It needs much computation to develop a contact state graph and find an assembly sequence because polyhedral objects consist of a lot of vertices, edges, and faces. In this paper, we propose a new method to eliminate unnecessary contact states in the contact state graph corresponding to a robotic assembly task. In our method, the faces of polyhedral objects are triangulated, and the adjacency of each vertex, edge, and triangle between an initial contact state and a target contact state is defined. Then, this adjacency is used to create contact state graphs at different priorities. When a contact state graph is finished at a higher priority, a lot of unnecessary contact states can be eliminated because the contact state graph already includes at least one realizable assembly sequence. Our priority-based method is compared with a face-based method through statistically analyzing the contact state graphs obtained from different assembly tasks. Finally, our method results in a significant improvement in the final performance.

  • 29.
    Martinez Mozos, Oscar
    et al.
    School of Computer Science, University of Lincoln, Lincoln, England.
    Galindo, Cipriano
    System Engineering and Automation Department, University of Malaga, Malaga, Spain.
    Tapus, Adriana
    Robotics and Computer Vision Lab, ENSTA-ParisTech, Palaiseau, France.
    Guest-editorial: Computer-based intelligent technologies for improving the quality of life2015In: IEEE journal of biomedical and health informatics, ISSN 2168-2194, E-ISSN 2168-2208, Vol. 19, no 1, p. 4-5Article in journal (Refereed)
  • 30.
    Martinez Mozos, Oscar
    et al.
    School of Computer Science, University of Lincoln, Lincoln, England.
    Mizutani, Hitoshi
    Faculty of Information Science and Electrical Engineering, Kyushu University, Fukuoka, Japan.
    Jung, Hojung
    Faculty of Information Science and Electrical Engineering, Kyushu University, Fukuoka, Japan.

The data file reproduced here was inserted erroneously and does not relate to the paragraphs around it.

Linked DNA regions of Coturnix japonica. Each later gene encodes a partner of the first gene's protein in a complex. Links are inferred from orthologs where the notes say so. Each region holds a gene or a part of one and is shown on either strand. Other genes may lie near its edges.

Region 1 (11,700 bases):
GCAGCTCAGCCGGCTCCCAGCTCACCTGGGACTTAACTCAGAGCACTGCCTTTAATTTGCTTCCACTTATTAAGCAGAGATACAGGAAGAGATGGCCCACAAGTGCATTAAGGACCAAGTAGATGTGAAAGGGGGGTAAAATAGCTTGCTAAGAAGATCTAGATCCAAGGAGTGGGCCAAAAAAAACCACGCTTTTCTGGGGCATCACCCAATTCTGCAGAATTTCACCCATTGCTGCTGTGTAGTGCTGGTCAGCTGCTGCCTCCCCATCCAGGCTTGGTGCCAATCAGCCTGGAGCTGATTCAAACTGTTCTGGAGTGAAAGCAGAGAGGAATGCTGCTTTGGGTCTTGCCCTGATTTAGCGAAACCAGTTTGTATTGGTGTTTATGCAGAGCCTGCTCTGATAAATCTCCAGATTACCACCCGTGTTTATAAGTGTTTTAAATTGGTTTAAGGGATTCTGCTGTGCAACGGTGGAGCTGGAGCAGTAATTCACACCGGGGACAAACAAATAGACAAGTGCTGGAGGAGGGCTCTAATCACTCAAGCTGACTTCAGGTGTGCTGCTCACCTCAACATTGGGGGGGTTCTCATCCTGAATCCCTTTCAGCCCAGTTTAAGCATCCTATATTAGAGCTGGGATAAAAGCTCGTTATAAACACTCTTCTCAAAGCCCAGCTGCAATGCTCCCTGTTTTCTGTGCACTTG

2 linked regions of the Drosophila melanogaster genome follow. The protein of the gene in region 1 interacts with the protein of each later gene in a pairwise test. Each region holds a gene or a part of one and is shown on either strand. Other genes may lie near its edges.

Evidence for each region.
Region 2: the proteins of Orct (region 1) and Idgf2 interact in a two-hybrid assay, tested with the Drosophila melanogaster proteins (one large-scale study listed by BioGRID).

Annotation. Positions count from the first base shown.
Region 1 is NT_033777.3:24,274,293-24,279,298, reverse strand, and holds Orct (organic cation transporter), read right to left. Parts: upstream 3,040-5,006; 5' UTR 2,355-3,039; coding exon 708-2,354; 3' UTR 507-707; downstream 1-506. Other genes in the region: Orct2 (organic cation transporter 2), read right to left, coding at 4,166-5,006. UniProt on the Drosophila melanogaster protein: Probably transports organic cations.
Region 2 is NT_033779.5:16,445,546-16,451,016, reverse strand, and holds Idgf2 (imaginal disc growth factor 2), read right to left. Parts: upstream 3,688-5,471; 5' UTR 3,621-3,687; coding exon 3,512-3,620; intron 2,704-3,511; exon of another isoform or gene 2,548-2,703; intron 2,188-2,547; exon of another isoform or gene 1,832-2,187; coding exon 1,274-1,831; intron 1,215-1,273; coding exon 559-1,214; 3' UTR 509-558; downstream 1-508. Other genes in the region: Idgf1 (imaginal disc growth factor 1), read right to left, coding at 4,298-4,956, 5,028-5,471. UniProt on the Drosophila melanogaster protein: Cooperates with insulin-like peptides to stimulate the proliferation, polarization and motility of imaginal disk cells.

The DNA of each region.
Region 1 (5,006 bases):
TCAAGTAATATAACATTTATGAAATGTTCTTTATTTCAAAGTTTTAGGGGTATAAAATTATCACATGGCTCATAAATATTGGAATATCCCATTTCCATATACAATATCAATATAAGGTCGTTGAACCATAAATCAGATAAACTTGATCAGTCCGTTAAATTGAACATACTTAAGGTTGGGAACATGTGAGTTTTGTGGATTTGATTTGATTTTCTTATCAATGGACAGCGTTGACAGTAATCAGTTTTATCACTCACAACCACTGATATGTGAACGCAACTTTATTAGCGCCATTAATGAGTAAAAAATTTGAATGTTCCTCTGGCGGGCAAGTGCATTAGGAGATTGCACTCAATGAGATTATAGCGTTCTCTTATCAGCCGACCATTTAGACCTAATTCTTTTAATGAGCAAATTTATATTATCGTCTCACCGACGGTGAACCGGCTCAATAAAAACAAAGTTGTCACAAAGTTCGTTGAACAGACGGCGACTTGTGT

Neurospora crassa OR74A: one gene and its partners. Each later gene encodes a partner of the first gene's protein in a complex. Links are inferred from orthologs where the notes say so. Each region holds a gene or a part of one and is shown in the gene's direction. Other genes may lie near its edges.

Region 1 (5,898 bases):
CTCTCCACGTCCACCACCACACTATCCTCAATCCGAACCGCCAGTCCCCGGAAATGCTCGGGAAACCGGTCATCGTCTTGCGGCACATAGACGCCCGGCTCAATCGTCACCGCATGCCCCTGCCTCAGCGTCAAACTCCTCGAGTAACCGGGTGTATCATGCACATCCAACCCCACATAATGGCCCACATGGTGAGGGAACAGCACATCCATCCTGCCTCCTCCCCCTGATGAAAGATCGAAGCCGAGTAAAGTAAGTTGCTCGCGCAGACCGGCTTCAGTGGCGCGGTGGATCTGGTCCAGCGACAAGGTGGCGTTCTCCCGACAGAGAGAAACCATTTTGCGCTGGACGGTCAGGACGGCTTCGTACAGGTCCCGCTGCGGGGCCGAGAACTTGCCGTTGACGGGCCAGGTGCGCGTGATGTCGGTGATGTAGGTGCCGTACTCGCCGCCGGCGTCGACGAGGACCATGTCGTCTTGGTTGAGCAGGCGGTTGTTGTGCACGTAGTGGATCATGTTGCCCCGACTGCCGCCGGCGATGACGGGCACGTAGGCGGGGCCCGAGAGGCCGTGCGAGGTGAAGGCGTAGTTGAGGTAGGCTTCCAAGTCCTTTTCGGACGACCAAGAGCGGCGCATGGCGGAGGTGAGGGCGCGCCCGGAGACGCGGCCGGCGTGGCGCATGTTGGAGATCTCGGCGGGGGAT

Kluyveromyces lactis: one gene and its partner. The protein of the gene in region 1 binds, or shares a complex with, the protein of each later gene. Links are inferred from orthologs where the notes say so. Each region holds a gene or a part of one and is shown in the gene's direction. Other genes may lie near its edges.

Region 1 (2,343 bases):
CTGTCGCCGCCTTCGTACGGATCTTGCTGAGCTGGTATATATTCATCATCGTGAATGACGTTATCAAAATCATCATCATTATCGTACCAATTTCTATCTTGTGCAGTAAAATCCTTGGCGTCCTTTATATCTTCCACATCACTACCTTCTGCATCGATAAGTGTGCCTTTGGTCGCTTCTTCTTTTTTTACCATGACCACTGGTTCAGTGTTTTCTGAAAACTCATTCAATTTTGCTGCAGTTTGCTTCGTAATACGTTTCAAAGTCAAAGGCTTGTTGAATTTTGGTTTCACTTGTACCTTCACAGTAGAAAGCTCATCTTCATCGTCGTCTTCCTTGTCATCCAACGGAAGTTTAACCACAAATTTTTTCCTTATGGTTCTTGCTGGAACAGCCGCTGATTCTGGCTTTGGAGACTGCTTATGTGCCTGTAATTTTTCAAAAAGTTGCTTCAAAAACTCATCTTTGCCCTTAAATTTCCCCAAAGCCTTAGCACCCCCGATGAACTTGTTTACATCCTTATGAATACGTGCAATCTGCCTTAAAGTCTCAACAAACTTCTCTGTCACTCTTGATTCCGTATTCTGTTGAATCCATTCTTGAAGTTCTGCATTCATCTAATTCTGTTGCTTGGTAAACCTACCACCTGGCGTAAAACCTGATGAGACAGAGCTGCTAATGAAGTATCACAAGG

Kurazume, Ryo
    Faculty of Information Science and Electrical Engineering, Kyushu University, Fukuoka, Japan.
    Hasegawa, Tsutomu
    Kumamoto National College of Technology, Kumamoto, Japan.
    Categorization of Indoor Places by Combining Local Binary Pattern Histograms of Range and Reflectance Data from Laser Range Finders2013In: Advanced Robotics, ISSN 0169-1864, E-ISSN 1568-5535, Vol. 27, no 18, p. 1455-1464Article in journal (Refereed)
    Abstract [en]

    This paper presents an approach to categorize typical places in indoor environments using 3D scans provided by a laser range finder. Examples of such places are offices, laboratories, or kitchens. In our method, we combine the range and reflectance data from the laser scan for the final categorization of places. Range and reflectance images are transformed into histograms of local binary patterns and combined into a single feature vector. This vector is later classified using support vector machines. The results of the presented experiments demonstrate the capability of our technique to categorize indoor places with high accuracy. We also show that the combination of range and reflectance information improves the final categorization results in comparison with a single modality.

  • 31.
    Martinez Mozos, Oscar
    et al.
    Technical Univeristy of Cartagena, Cartagena, Spain.
    Nakashima, Kazuto
    Graduate School of Information Science and Electrical Engeneering, Kyushu University, Fukuoka, Japan.
    Jung, Hojung
    Graduate School of Information Science and Electrical Engeneering, Kyushu University, Fukuoka, Japan.
    Iwashita, Yumi
    Jet Propulsion Laboratory, California Institute of Technology, Paasadena, USA.
    Kurazume, Ryo
    Faculty of Information Science and Electrical Engineering, Kyushu University, Fukuoka, Japan.
    Fukuoka datasets for place categorization2019In: The international journal of robotics research, ISSN 0278-3649, E-ISSN 1741-3176, Vol. 38, no 5, p. 507-517Article in journal (Refereed)
    Abstract [en]